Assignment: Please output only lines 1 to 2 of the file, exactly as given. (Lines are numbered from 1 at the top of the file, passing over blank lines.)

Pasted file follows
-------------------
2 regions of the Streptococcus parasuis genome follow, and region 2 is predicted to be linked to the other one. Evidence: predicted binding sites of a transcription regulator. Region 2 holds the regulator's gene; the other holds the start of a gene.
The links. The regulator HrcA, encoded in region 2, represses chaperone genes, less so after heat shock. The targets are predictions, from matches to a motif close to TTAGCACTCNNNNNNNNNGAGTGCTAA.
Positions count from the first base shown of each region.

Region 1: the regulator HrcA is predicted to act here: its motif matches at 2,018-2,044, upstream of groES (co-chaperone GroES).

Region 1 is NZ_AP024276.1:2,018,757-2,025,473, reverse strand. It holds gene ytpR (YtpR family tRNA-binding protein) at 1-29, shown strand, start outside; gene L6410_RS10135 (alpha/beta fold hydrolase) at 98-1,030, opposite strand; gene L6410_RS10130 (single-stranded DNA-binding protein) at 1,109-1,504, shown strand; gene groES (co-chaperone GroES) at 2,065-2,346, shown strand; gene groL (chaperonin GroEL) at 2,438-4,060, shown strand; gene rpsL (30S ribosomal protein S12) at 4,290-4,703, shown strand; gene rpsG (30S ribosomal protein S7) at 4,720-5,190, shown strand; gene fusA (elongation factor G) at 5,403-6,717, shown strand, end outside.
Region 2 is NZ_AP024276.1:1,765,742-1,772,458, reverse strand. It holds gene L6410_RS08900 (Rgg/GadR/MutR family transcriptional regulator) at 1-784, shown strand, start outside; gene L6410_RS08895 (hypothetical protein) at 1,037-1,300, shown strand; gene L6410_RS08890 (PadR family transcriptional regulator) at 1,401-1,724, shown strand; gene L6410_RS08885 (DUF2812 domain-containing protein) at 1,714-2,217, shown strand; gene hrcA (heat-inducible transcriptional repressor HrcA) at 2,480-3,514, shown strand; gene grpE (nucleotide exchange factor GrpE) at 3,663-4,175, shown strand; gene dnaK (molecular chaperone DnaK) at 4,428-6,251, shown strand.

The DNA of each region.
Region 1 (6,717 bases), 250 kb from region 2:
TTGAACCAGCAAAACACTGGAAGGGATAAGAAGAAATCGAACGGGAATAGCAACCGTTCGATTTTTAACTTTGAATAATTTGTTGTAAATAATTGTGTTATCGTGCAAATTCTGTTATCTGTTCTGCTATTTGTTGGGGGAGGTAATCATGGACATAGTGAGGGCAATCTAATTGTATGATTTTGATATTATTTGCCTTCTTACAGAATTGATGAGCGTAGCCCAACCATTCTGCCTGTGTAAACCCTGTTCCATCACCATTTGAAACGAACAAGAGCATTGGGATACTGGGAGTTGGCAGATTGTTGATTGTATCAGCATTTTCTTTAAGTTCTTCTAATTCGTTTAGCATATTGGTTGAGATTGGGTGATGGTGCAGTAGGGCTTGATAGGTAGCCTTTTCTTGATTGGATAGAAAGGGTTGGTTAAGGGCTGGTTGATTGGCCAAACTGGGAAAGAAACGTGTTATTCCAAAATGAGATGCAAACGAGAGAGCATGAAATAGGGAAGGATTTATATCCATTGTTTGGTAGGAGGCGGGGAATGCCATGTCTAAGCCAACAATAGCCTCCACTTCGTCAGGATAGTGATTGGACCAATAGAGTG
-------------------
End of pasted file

2 regions of the Streptococcus parasuis genome follow, and region 2 is predicted to be linked to the other one. Evidence: predicted binding sites of a transcription regulator. Region 2 holds the regulator's gene; the other holds the start of a gene.
The links. The regulator HrcA, encoded in region 2, represses chaperone genes, less so after heat shock. The targets are predictions, from matches to a motif close to TTAGCACTCNNNNNNNNNGAGTGCTAA.